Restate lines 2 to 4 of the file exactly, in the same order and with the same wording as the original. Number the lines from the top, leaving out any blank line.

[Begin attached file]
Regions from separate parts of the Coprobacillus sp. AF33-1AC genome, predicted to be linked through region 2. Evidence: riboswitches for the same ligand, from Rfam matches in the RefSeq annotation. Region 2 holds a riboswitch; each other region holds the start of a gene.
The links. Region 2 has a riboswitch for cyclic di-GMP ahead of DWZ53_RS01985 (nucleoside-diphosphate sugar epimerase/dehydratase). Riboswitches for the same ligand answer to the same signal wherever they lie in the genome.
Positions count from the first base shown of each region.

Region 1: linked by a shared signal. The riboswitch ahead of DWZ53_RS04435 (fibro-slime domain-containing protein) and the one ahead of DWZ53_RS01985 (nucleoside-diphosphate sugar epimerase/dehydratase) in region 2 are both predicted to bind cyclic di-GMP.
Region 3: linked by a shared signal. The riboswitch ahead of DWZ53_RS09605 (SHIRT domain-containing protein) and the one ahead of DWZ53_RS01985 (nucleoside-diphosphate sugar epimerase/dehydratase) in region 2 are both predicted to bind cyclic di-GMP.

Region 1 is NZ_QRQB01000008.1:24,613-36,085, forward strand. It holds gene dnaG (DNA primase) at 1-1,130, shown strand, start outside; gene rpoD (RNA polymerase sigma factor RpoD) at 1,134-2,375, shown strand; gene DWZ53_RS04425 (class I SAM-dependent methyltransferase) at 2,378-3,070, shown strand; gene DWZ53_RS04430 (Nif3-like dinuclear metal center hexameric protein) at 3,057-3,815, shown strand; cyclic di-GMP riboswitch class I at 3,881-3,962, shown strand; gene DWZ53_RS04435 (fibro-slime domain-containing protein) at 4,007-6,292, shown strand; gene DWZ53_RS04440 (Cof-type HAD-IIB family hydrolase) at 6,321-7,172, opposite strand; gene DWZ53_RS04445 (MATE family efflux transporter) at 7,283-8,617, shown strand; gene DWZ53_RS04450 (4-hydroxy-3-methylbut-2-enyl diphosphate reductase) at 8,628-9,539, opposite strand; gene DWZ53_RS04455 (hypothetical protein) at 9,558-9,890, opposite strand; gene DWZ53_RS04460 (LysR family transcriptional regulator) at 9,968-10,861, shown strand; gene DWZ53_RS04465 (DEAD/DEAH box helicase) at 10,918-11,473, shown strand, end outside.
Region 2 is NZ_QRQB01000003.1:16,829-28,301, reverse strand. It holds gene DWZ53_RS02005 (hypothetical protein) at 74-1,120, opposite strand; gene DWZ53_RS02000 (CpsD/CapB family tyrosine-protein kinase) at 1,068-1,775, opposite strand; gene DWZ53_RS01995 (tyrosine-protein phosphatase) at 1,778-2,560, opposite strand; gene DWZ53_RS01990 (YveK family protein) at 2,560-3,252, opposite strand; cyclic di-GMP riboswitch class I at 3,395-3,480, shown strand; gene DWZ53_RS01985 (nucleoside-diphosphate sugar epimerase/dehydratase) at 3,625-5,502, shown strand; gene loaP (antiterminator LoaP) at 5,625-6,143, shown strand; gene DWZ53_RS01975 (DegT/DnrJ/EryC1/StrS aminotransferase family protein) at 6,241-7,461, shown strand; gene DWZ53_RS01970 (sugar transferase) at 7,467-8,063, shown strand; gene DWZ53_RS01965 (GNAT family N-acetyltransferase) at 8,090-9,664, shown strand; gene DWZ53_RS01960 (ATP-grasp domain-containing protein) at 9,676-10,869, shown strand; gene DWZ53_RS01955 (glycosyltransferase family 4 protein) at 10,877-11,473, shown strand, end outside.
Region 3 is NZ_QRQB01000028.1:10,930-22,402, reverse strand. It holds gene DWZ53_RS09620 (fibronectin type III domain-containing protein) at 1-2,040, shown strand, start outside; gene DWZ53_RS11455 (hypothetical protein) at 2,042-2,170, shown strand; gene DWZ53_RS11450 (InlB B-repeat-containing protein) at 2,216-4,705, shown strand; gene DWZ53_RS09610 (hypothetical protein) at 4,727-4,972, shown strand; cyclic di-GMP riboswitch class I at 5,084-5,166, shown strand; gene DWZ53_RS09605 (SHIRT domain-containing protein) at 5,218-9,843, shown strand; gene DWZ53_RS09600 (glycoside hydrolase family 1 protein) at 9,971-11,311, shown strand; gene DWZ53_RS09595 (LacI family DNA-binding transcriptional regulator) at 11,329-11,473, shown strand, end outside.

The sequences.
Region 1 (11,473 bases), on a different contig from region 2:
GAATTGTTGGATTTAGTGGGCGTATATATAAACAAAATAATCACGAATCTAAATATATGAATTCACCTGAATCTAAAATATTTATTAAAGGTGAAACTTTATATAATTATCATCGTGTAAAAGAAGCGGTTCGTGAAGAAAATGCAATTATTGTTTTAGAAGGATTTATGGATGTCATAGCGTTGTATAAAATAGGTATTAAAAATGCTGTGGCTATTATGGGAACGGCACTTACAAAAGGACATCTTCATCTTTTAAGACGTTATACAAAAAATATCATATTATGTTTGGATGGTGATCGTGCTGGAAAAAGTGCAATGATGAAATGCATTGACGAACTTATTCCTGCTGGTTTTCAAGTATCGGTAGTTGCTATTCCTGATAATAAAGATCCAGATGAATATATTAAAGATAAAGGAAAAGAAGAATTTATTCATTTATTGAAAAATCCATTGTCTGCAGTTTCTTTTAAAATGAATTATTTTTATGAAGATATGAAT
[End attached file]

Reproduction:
The links. Region 2 has a riboswitch for cyclic di-GMP ahead of DWZ53_RS01985 (nucleoside-diphosphate sugar epimerase/dehydratase). Riboswitches for the same ligand answer to the same signal wherever they lie in the genome.
Positions count from the first base shown of each region.

Region 1: linked by a shared signal. The riboswitch ahead of DWZ53_RS04435 (fibro-slime domain-containing protein) and the one ahead of DWZ53_RS01985 (nucleoside-diphosphate sugar epimerase/dehydratase) in region 2 are both predicted to bind cyclic di-GMP.